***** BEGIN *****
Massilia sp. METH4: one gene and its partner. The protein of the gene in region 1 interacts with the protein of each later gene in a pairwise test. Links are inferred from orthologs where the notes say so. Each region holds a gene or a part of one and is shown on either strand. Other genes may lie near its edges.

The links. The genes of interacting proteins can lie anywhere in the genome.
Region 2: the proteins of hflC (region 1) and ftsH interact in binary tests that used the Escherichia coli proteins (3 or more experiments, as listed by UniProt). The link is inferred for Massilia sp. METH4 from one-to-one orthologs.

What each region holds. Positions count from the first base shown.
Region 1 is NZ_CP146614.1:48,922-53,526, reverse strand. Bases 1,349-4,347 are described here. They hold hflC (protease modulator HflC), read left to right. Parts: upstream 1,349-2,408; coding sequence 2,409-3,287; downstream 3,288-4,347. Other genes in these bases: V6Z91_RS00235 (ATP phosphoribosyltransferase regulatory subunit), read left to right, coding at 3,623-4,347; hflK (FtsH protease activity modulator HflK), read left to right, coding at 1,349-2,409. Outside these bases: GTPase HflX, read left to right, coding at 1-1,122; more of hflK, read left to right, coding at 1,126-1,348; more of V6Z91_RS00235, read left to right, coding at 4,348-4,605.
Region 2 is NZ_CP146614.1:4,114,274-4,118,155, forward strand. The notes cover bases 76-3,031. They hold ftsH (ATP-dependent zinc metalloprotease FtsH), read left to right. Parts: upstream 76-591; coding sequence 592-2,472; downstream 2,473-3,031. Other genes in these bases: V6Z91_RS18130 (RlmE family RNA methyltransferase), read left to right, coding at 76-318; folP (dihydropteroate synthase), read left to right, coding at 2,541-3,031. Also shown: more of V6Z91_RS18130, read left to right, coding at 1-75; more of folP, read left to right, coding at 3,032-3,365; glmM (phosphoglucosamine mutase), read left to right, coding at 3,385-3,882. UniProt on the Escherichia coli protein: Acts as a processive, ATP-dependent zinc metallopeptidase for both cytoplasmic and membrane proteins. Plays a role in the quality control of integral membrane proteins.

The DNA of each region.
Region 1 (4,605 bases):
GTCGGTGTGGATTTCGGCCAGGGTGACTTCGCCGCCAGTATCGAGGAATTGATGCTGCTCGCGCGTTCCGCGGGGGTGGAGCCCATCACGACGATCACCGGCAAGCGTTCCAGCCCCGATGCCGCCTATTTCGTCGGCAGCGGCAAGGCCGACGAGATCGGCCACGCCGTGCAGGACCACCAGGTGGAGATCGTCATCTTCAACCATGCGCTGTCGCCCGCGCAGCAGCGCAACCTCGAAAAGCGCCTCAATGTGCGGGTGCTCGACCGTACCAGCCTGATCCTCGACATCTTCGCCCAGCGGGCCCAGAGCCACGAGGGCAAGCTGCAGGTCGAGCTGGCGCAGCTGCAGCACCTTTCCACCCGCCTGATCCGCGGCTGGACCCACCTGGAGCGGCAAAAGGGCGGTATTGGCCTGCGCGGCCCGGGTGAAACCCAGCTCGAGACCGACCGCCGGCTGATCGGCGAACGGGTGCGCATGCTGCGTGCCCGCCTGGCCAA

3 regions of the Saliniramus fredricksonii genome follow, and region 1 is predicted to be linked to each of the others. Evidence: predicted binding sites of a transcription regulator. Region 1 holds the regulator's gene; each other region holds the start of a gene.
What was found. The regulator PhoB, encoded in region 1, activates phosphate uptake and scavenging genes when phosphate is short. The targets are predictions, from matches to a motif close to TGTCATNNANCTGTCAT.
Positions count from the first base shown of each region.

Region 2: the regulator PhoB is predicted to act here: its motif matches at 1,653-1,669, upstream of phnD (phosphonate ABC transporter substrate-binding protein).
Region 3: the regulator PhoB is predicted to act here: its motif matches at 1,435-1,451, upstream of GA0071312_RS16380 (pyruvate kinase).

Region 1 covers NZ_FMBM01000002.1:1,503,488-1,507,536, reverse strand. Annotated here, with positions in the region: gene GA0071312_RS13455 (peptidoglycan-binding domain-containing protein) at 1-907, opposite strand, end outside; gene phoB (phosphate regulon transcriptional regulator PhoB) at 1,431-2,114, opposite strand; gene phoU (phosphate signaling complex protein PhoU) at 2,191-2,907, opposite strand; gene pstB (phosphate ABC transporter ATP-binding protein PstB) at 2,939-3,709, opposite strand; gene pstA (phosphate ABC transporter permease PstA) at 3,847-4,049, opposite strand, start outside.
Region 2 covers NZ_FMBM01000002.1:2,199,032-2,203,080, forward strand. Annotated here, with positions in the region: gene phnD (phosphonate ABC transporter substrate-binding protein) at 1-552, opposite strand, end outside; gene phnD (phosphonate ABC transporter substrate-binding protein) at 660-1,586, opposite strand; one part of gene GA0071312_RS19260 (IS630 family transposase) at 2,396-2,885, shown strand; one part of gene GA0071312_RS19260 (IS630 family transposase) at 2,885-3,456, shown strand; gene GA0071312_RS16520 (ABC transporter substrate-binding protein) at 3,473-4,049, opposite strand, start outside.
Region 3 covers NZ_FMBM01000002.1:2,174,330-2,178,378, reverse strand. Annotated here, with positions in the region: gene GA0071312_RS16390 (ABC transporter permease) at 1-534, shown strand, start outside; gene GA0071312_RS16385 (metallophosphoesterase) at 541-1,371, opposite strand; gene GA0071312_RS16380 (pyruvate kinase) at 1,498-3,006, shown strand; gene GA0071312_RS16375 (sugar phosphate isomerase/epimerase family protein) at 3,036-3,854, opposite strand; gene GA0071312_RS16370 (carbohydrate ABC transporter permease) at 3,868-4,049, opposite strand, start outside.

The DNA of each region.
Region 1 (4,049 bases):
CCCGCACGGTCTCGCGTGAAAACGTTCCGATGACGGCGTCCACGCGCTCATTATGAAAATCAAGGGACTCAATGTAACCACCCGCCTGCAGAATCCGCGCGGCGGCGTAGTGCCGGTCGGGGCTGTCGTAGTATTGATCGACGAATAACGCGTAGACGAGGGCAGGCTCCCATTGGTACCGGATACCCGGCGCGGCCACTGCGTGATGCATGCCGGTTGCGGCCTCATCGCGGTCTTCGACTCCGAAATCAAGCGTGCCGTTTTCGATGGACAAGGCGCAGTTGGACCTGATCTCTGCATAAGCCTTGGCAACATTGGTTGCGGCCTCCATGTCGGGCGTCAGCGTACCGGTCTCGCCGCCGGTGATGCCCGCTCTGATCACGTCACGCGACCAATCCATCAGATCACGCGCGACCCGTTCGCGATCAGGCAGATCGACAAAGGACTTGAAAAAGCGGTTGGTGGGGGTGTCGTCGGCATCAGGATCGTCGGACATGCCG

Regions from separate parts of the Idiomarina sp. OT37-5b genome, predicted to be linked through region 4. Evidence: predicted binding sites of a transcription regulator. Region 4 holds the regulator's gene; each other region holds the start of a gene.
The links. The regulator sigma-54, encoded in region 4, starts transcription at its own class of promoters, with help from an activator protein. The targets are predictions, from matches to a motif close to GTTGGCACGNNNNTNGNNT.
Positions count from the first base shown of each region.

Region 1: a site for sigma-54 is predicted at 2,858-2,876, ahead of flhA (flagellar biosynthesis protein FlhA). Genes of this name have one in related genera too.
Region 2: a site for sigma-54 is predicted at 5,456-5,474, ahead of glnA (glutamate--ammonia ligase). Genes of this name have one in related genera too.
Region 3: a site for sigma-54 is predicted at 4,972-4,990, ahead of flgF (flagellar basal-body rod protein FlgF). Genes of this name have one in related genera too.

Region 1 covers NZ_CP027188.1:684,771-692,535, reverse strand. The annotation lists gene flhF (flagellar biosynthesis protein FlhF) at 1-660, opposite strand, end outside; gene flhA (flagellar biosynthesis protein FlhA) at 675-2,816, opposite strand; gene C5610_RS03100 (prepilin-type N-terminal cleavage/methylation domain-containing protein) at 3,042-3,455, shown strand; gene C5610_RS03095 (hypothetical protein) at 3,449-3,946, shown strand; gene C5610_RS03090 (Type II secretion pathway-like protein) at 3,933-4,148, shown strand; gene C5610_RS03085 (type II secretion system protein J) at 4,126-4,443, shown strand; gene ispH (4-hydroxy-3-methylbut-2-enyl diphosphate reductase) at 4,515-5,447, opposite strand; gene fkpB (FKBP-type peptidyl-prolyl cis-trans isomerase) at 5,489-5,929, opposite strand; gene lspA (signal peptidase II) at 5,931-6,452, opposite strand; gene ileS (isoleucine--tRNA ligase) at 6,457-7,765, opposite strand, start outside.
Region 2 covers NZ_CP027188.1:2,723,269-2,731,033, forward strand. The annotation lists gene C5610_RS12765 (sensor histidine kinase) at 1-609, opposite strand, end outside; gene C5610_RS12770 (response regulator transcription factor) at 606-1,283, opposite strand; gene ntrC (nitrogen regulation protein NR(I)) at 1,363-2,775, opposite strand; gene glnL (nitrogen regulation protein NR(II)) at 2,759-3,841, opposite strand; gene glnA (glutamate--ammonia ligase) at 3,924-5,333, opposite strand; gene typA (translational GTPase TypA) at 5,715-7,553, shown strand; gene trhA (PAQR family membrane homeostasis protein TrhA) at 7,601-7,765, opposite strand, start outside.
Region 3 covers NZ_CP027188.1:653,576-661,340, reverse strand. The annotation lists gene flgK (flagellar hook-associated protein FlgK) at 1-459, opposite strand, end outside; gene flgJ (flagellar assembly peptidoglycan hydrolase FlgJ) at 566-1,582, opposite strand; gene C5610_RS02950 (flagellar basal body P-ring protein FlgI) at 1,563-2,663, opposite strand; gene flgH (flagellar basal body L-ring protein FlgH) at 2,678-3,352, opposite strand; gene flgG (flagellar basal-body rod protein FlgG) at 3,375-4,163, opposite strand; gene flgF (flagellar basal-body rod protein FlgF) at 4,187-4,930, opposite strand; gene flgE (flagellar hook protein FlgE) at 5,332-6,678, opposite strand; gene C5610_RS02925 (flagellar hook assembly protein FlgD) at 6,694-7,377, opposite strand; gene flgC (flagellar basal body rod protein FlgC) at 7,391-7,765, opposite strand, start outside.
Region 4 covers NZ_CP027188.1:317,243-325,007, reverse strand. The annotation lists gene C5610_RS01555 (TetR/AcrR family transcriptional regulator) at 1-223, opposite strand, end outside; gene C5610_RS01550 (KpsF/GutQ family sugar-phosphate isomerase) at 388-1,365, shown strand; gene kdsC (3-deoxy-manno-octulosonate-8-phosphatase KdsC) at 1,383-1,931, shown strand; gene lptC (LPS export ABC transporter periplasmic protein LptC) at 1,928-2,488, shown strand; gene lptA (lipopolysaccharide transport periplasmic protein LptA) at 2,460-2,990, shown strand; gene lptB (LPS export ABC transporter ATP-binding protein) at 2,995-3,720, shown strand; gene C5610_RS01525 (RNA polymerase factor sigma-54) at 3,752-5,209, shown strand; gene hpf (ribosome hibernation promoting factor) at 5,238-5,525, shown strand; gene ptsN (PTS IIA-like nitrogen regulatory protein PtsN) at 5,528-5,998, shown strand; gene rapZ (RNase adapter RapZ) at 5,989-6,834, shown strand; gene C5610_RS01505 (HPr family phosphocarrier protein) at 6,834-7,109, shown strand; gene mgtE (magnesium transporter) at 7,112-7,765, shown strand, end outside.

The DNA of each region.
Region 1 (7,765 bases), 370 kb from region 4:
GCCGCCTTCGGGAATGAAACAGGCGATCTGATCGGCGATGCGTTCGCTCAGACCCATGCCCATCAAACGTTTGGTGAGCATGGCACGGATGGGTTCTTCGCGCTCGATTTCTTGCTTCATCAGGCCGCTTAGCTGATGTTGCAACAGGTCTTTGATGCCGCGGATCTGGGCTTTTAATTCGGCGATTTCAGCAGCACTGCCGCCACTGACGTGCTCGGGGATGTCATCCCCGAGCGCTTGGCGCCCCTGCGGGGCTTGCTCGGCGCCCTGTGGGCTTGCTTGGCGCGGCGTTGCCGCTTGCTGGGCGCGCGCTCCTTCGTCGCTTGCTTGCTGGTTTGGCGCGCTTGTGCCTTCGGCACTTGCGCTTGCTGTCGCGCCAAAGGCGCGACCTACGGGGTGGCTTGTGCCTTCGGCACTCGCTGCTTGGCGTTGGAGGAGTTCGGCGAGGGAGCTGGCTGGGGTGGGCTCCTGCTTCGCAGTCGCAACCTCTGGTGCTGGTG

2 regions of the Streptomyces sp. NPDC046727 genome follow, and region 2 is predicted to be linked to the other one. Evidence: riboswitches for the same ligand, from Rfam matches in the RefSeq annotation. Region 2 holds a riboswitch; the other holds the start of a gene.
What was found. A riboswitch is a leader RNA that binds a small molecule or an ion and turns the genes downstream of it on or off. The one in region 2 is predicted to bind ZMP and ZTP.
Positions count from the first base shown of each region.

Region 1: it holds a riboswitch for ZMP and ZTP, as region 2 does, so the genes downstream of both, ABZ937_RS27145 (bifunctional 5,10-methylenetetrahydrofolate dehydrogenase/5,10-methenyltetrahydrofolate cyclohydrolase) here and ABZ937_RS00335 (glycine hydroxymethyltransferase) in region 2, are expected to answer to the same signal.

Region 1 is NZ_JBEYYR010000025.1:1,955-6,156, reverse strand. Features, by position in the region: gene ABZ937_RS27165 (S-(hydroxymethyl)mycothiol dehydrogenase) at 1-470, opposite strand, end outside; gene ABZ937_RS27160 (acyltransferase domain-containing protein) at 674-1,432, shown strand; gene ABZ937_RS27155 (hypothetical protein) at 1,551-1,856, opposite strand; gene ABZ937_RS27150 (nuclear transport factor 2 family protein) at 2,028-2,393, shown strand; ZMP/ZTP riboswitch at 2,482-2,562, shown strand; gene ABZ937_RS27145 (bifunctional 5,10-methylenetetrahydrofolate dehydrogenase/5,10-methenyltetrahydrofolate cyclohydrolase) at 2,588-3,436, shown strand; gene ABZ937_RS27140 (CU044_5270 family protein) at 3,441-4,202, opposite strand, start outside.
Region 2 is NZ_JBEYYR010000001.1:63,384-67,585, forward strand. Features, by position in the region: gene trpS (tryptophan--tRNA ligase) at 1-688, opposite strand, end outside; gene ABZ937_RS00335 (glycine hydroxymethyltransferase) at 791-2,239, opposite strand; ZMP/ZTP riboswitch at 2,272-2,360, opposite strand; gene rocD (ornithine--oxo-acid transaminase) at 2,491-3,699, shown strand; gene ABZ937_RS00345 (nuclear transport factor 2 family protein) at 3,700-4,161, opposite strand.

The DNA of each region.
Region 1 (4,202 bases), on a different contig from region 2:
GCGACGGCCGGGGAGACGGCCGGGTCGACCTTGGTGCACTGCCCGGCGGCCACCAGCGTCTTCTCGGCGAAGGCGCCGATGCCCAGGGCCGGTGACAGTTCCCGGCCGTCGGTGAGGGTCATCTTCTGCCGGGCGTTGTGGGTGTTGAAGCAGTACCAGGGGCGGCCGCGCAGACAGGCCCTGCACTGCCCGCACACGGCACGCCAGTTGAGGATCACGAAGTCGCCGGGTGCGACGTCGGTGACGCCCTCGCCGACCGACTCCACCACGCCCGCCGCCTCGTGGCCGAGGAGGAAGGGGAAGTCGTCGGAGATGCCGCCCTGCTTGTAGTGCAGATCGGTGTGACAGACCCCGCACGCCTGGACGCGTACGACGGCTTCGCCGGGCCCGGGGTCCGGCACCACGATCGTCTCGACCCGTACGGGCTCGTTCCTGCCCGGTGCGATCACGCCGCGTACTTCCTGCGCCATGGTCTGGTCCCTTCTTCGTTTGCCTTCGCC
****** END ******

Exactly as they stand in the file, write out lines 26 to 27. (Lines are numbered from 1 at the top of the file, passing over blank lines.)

Region 3: a site for sigma-54 is predicted at 4,972-4,990, ahead of flgF (flagellar basal-body rod protein FlgF). Genes of this name have one in related genera too.

Region 1 covers NZ_CP027188.1:684,771-692,535, reverse strand. The annotation lists gene flhF (flagellar biosynthesis protein FlhF) at 1-660, opposite strand, end outside; gene flhA (flagellar biosynthesis protein FlhA) at 675-2,816, opposite strand; gene C5610_RS03100 (prepilin-type N-terminal cleavage/methylation domain-containing protein) at 3,042-3,455, shown strand; gene C5610_RS03095 (hypothetical protein) at 3,449-3,946, shown strand; gene C5610_RS03090 (Type II secretion pathway-like protein) at 3,933-4,148, shown strand; gene C5610_RS03085 (type II secretion system protein J) at 4,126-4,443, shown strand; gene ispH (4-hydroxy-3-methylbut-2-enyl diphosphate reductase) at 4,515-5,447, opposite strand; gene fkpB (FKBP-type peptidyl-prolyl cis-trans isomerase) at 5,489-5,929, opposite strand; gene lspA (signal peptidase II) at 5,931-6,452, opposite strand; gene ileS (isoleucine--tRNA ligase) at 6,457-7,765, opposite strand, start outside.